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Tzedek Partner Program Description

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Tzedek Partner Program: Learning, Giving and Organizing for Social Justice

Curricula for Synagogue Religious Schools and Jewish Day Schools from the Jewish Fund for Justice

Summary of the Tzedek Partner Program

The Tzedek Partner Program for middle school students in synagogue religious schools and Jewish day schools provides an avenue for Jewish youth to critique the world around them, work on solutions to the problems of poverty, and explore their role and responsibility as Jews in creating social change. At a time when we are all searching for ways to instill in our children an abiding love of Judaism, a belief that Judaism is relevant to them as young adults, and a commitment to tzedakah and tikkun olam, this curriculum provides an exciting and profoundly meaningful vehicle to impart these core Jewish values.

The program includes:

Inter-disciplinary curriculum

An inter-disciplinary classroom curriculum that teaches students about the causes and consequences of poverty, how to bring about systemic change, and the mandate to fight poverty as expressed in Jewish text. A hands-on project that students carry out in partnership with a local, community-based organization working with low-income people to improve conditions in their community. JFJ will help the class to develop the partnership with a local community group by recommending potential partners and facilitating meetings and interactions with the partner group. The giving of tzedakah, which students contribute to their partner group. JFJ will match funds raised by schools, up to a maximum match of $1000.

The curriculum is geared toward middle school students (6th through 8th grades) and consists of 16 one-hour lessons for day school students and 6 one-hour lessons for religious school students. The lessons encompass learning in a variety of subject matters--history, economics, mathematics, language arts, political science, theology, Jewish philosophy, and Hebrew. Each lesson plan includes goals, lists of materials needed, set inductions, teacher and student activities, questions for discussion, and handouts. Teachers are also given background information about poverty; background information on the Jewish imperative to eradicate poverty; potential educator responses to student stereotypes and difficult questions; and evaluation materials. (The religious school curriculum was written by Jewish Educator Sharon Wechter and the day school curriculum was written by a group of day school educators in the Boston area, both in partnership with the Jewish Fund for Justice.)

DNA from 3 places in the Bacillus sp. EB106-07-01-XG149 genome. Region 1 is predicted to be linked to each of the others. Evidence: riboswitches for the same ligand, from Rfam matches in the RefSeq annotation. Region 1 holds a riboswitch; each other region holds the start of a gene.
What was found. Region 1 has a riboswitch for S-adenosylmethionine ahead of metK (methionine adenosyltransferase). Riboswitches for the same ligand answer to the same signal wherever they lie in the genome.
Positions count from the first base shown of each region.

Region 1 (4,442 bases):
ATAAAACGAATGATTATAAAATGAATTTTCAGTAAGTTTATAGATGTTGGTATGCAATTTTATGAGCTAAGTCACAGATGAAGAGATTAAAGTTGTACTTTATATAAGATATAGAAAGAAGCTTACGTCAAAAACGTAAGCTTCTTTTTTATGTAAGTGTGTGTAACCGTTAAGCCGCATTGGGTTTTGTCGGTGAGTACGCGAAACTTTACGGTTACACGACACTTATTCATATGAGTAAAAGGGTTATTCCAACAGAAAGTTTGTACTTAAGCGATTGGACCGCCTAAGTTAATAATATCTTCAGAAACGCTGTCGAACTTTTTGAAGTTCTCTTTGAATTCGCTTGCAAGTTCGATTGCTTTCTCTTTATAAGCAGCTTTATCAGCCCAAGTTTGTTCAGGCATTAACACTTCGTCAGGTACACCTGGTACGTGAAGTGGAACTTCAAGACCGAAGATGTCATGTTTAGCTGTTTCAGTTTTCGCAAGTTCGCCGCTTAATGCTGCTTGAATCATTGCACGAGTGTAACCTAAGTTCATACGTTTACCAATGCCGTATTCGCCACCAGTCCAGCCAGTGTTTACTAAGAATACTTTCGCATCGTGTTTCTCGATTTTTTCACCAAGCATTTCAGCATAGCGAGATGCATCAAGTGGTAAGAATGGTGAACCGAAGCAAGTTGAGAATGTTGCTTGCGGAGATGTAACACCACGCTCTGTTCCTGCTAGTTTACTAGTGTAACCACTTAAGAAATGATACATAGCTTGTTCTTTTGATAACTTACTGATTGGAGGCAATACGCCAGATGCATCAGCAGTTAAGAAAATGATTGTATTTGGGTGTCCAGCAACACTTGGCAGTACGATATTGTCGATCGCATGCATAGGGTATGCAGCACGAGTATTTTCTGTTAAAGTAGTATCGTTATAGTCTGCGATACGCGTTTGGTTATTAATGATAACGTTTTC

The curriculum can be adapted by individual teachers to meet their particular needs. It can be taught as a self-contained unit or woven through the existing curriculum.

Lessons include topics such as:

  • What does a tzaddik look like?

  • What is poverty, what causes poverty, and who are “the poor”?

  • Texts of our people: Jewish responses to poverty

  • Responding to poverty: short term and long term solutions

A classroom lesson might include chevruta (partner) study of Jewish text, with discussion of its implications to a study of poverty. For instance, students may decode and discuss the Birkat Hamazon and explore why there is hunger in the world if the prayer teaches us that there is food enough for all. A lesson might be the development of a monthly household for a low-income family, enhancing the students’ math skills. Students might go to a neighborhood grocery store and buy food for a family for a week with the equivalent of a week’s worth of food stamps. Following a lesson on the Maimonides ladder of tzedakah, students might discuss Jewish responses to poverty in different times in our people’s history and then analyze differing perspectives on competing claims to tzedakah, e.g. compare two organizations that both apply for certain grant or tzedakah money. In one school, students were asked to imagine their own anti-poverty organization and create a brochure explaining it and soliciting support.

Hands-on Project

One of the objectives of the curriculum is to show students how they can act to eradicate poverty now and throughout the rest of their lives. Another objective is to expose the students to the realities of poverty. There is no better way to do this than to give them an experience with a local group that is empowering its members to fight poverty. If the school already has a relationship with a local group, a project can be created with that group, or the Jewish Fund for Justice will work to find a local group with which to partner, and JFJ will act as a liaison between the classroom and the organization to help develop the partnership.